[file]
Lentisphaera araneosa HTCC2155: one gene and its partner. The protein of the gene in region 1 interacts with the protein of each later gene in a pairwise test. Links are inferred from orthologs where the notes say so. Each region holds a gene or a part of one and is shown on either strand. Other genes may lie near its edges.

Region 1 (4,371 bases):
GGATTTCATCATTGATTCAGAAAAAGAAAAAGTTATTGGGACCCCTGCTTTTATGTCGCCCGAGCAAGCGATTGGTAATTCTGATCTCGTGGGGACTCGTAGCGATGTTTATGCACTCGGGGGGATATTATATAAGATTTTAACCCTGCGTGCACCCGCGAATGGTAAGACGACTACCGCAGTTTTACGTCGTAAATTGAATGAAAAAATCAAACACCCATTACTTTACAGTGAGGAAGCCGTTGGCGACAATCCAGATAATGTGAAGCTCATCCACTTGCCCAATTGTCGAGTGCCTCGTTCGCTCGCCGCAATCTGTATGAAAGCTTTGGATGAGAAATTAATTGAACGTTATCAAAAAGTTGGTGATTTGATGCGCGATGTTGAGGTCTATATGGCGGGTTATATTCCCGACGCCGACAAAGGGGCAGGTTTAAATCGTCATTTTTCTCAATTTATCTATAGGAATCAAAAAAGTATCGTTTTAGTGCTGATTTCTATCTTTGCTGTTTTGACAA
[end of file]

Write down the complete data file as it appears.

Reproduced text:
Lentisphaera araneosa HTCC2155: one gene and its partner. The protein of the gene in region 1 interacts with the protein of each later gene in a pairwise test. Links are inferred from orthologs where the notes say so. Each region holds a gene or a part of one and is shown on either strand. Other genes may lie near its edges.

Region 1 (4,371 bases):
GGATTTCATCATTGATTCAGAAAAAGAAAAAGTTATTGGGACCCCTGCTTTTATGTCGCCCGAGCAAGCGATTGGTAATTCTGATCTCGTGGGGACTCGTAGCGATGTTTATGCACTCGGGGGGATATTATATAAGATTTTAACCCTGCGTGCACCCGCGAATGGTAAGACGACTACCGCAGTTTTACGTCGTAAATTGAATGAAAAAATCAAACACCCATTACTTTACAGTGAGGAAGCCGTTGGCGACAATCCAGATAATGTGAAGCTCATCCACTTGCCCAATTGTCGAGTGCCTCGTTCGCTCGCCGCAATCTGTATGAAAGCTTTGGATGAGAAATTAATTGAACGTTATCAAAAAGTTGGTGATTTGATGCGCGATGTTGAGGTCTATATGGCGGGTTATATTCCCGACGCCGACAAAGGGGCAGGTTTAAATCGTCATTTTTCTCAATTTATCTATAGGAATCAAAAAAGTATCGTTTTAGTGCTGATTTCTATCTTTGCTGTTTTGACAA